The 30-year degree. Or: how I finally just did it.

This post is adapted from one I wrote for American University in Washington, DC, a couple of years ago.

In the late 80s, I wanted to go back to school for my graduate degree. I was thinking I would go back to my alma mater, American University’s School of International Service. But I found a “real” job in a different field and begin to make “real” money. Graduate school, meh.

In the late 90s, I wanted to go back to school. But no, I couldn’t take the time. I was a freelance writer, finding a lot of work in writing government proposals for large companies. I realized I was just not cut out for 9-5, office politics, or clawing my way to the top. I worked hard at developing my growing client list. I was able to manage the peaks and valleys of customer demand. Anyone who works as a freelancer has experienced the “feast or famine” of non-traditional employment.

In 2005, I wanted to go back to school. But no, I couldn’t. I had two babies at home (they are now 16 and 14!). I had been in and out of Corporate America, pretending for a short while to claw my way to the top. In 2005, I was alternating between wanting what I thought was professional freedom and needing a stable income. I had developed that combination of freedom and stability by co-founding a small business – which, by the way, is still limping along.

In 2011, I wanted to go back to school. But no, I couldn’t. Syria, homeland of my parents, exploded in a revolution for freedom, dignity, and democracy. I jumped in to support the movement, abandoning family, work, career, and any notion of school. I became a spokesperson for one activist group, then another, and yet another. I wrote articles, opinion pieces, and book chapters on Syria’s revolution. I participated in public debates and started a nonprofit organization called FREE-Syria. I got involved in women’s groups, peace groups, protest groups, and social media groups. I coordinated workshops, facilitated trainings, and gave lectures till I was hoarse. I learned a lot, but I simply did not have time for graduate school.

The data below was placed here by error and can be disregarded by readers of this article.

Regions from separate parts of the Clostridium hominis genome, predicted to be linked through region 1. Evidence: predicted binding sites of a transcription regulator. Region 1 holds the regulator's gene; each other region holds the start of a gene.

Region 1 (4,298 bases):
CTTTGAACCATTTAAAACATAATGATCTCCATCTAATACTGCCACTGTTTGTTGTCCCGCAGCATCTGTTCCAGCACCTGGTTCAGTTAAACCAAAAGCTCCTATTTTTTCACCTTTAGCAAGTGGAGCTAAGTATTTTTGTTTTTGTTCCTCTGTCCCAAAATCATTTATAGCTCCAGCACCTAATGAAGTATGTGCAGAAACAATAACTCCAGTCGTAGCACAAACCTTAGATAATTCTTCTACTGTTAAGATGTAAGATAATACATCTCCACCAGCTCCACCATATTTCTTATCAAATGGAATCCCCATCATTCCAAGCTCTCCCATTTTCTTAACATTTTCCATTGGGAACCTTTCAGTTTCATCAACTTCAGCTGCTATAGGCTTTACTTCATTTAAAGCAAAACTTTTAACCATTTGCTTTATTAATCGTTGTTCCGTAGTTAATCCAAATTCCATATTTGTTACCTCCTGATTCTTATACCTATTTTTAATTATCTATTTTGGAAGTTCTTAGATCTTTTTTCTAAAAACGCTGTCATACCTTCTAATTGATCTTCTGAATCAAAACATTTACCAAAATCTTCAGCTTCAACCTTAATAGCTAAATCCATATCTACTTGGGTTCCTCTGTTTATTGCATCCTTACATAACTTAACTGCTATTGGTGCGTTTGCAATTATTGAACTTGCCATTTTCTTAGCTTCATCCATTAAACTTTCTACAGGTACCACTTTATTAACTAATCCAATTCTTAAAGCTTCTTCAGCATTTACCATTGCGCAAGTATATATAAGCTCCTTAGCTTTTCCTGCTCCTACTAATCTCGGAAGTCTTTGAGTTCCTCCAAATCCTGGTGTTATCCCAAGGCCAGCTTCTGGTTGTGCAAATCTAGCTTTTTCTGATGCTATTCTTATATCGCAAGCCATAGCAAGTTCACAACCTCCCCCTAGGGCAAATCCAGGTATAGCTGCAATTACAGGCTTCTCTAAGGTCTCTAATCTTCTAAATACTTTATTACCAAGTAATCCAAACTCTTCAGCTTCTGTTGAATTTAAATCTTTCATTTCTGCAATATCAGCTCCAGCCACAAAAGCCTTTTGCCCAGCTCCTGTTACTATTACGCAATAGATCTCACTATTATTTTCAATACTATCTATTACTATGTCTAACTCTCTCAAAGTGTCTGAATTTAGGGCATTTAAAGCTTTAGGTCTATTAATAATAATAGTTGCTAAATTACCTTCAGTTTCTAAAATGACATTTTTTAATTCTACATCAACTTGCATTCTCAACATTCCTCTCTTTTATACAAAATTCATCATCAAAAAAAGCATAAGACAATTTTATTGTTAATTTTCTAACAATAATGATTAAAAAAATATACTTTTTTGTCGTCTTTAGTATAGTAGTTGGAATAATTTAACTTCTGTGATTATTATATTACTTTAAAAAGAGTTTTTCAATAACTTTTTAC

In 2016, I wanted to go back to school. This had been a dream deferred for nearly 30 years! It was time – as Nike would say – to Just Do It. I stopped thinking about the reasons I didn’t have time. Instead, I focused on all the reasons to make time. I was in “yes, I can” mode.

I applied to AU’s Master of Arts in Strategic Communication program. It was the best I had found in terms of quality, depth, and prestige. Within days, an advisor contacted me. Within weeks, paperwork completed, I got my welcome letter. YES! Yes, I can.

In 2016, I finally went back to school. As you might guess, I was the oldest person in my classes, probably twice the age of the average Masters candidate. In fact, I was probably older than most of my professors. And while my fellow students tended to act a little deferential, at least they didn’t call me Grandma! But everyone –  classmates and professors – taught me something new every day. The class discussions and student interactions kept me engaged; the course materials kept me wanting to learn more. Sometimes the work was challenging; other times it merely validated what I already knew through decades of professional experience.